What is Global Christian Spirituality?
DR. TODD M. JOHNSON
PROFESSOR OF GLOBAL CHRISTIANITY AND MISSION
Christian spirituality is at the center of Christian discipleship. British theologian Alister McGrath describes Christian spirituality as a set of beliefs, a set of values, and a way of life (Christian Spirituality: An Introduction. Wiley, 1999). More specifically, he defines Christian spirituality as the quest for a fulfilled and authentic life, which involves taking the beliefs and values of Christianity and weaving them into the fabric of our lives so that they “animate,” provide the “breath” and “spirit” and “fire” for our lives.
At least three questions come to mind when discussing Christian spirituality: First, when in history does it refer to (Early Church, Medieval, Modern)? Second, which Christian tradition is it from (Catholic, Orthodox, Protestant, Independent)? Third, what culture does it represent (European, Latin America, African, Asian, Pacific Islands)? This last question, in particular, brings us to our discussion. As with leadership and theology (in previous posts), there is a strong tendency to frame Christian spirituality within the limits of a Western cultural context.
British theologian Rose Dowsett warns us that, “We too often read into Scripture Greek dualism, thus profoundly misunderstanding texts that speak of the soul (e.g. Matt 16:26). Modern Western culture, in the wake of the Enlightenment, emphasizes (entirely falsely) that the spiritual and the rational/material are totally separate, the latter being objective and the former subjective and beyond verification (and therefore unreliable).” (Spirituality in Mission, John Amalraj, Geoffrey W. Hahn, and William D. Taylor, eds., William Carey Library, 2018, p. 7)
As Dowsett explains, Western culture fails to deliver a holistic spirituality. We need a spirituality that involves the whole person—in every dimension of life, in community, and in dialogue with other cultures. Global Christian spirituality is holistic, indigenous, and interconnected with other cultures from whom we can listen and learn. Puerto Rican missiologist Carlos Cardoza-Orlandi states that “global-Christian spirituality:
- Recognizes the difficult but crucial cross-cultural dynamics in any cultural encounter;
- Acknowledges the complex and multiple realities—economic, social, gender, ethnic—in a particular context, and the way in which those realities affect other contexts;
- Discerns and participates in the missio Dei with an awareness and critical perspective of the above dynamics; and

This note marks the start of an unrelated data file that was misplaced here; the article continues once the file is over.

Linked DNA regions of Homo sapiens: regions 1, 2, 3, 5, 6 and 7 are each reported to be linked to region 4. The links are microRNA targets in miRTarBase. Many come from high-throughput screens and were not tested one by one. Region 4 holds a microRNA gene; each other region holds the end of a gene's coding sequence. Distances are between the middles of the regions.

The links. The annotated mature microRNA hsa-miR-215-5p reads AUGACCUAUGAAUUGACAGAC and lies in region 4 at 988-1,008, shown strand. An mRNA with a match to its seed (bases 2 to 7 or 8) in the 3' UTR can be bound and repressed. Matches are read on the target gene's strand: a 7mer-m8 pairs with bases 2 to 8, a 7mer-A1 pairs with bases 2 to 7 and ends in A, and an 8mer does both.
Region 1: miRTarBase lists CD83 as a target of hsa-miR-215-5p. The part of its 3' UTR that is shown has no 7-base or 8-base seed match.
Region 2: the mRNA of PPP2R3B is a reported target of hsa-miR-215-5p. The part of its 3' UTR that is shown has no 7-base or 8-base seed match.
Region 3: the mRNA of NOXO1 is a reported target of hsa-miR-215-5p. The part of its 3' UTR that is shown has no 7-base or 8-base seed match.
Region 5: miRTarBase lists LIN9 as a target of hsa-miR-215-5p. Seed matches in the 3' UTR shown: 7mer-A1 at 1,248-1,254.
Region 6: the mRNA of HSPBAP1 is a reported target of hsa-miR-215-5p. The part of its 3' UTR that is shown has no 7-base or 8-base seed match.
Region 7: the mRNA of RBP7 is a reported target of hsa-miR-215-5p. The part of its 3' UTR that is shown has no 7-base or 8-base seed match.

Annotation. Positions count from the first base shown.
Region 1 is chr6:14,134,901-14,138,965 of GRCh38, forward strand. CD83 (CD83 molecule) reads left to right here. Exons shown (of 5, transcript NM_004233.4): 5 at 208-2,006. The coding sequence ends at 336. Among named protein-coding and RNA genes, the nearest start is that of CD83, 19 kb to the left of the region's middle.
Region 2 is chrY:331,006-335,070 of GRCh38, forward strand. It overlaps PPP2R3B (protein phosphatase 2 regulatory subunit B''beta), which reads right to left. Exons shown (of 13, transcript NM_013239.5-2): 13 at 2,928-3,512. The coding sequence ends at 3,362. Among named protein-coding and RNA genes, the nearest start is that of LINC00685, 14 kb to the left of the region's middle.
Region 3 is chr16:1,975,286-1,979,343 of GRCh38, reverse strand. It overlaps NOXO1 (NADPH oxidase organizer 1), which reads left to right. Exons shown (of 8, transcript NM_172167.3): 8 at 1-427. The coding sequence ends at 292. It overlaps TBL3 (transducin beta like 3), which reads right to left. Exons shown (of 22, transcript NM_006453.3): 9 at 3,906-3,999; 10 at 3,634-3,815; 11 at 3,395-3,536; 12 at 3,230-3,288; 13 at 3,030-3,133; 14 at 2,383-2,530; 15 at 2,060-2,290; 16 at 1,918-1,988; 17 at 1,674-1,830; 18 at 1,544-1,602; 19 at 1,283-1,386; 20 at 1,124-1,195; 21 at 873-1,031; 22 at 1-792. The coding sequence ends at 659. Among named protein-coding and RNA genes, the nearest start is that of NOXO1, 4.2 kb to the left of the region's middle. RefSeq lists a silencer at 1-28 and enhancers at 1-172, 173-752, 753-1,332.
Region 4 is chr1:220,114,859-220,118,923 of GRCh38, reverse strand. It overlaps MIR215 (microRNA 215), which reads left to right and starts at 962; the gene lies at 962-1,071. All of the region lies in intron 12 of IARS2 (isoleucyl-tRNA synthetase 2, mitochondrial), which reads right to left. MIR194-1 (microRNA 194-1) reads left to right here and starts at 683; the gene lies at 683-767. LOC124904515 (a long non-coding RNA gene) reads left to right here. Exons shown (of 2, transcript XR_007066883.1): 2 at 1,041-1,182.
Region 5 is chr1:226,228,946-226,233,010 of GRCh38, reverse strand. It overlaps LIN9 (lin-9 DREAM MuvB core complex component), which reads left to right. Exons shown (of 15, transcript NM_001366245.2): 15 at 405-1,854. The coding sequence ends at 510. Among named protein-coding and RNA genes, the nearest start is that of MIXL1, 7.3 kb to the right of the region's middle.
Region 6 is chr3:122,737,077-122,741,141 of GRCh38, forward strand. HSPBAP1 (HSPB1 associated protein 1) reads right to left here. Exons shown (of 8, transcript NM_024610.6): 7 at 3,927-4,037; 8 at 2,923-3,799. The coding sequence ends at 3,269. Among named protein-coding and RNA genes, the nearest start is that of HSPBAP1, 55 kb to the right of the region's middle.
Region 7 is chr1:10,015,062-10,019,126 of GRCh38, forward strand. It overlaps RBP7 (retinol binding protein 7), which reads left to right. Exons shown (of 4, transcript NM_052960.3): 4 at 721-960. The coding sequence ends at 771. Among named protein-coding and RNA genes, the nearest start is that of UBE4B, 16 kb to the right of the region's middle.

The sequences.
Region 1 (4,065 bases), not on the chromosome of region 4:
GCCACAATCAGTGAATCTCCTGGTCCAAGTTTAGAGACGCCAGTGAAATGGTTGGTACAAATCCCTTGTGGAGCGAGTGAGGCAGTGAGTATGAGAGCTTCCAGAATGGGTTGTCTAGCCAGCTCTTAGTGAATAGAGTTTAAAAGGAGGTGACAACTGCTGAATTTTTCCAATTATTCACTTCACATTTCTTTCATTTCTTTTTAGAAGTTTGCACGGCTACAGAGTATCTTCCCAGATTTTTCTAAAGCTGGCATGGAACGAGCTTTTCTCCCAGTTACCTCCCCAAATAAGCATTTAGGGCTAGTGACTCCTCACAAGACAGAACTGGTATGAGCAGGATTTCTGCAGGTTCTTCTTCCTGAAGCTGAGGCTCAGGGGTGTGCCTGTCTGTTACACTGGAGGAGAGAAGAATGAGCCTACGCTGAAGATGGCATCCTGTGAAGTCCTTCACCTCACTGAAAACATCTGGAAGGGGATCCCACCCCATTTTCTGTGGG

- Continues to grow and develop (through spiritual disciplines and cross-cultural training) in the Christian faith.” (Mission: An Essential Guide, Abingdon Press, 1995, p. 107)
Similar to tenets of global leadership, Cardoza-Orlandi describes global Christian spirituality as complex, cross-cultural, and contextual. With spirituality at the heart of different cultures, one would expect it to be diversely represented in global Christianity. And yet, at the same time, Christian spirituality—if focused on Christ—is pointing to the same purpose. We see the interplay once again of the local and the global; Global is not an overarching non-contextual form of spirituality but a conversation between various local cultures about differences and the commonality of Christian spiritualities.
Finally, gender also plays an important role in global Christian spirituality. Indian theologian John Amalraj writes, “Women are considered more spiritual than men in most cultures. Women are the bearers of culture… In the Indian context, it is the devout women who sacrificially set aside money, rice, wheat, etc. for the cause of giving to missions. It is the mothers who most often dedicate their sons to become pastors or missionaries. It is the mothers who are always praying for the prodigal son or daughter.” (Spirituality in Mission, p. 17)
Yet, despite this reality, the vast majority of writings and reflections on spirituality are from men of the Global North. Understanding global Christian spirituality means overcoming this limitation and favoring the voices of women to truly represent what is happening in our communities. By representing the world’s cultures, especially those of the Global South, and highlighting the contributions of women, we can begin to comprehend a truly global Christian spirituality.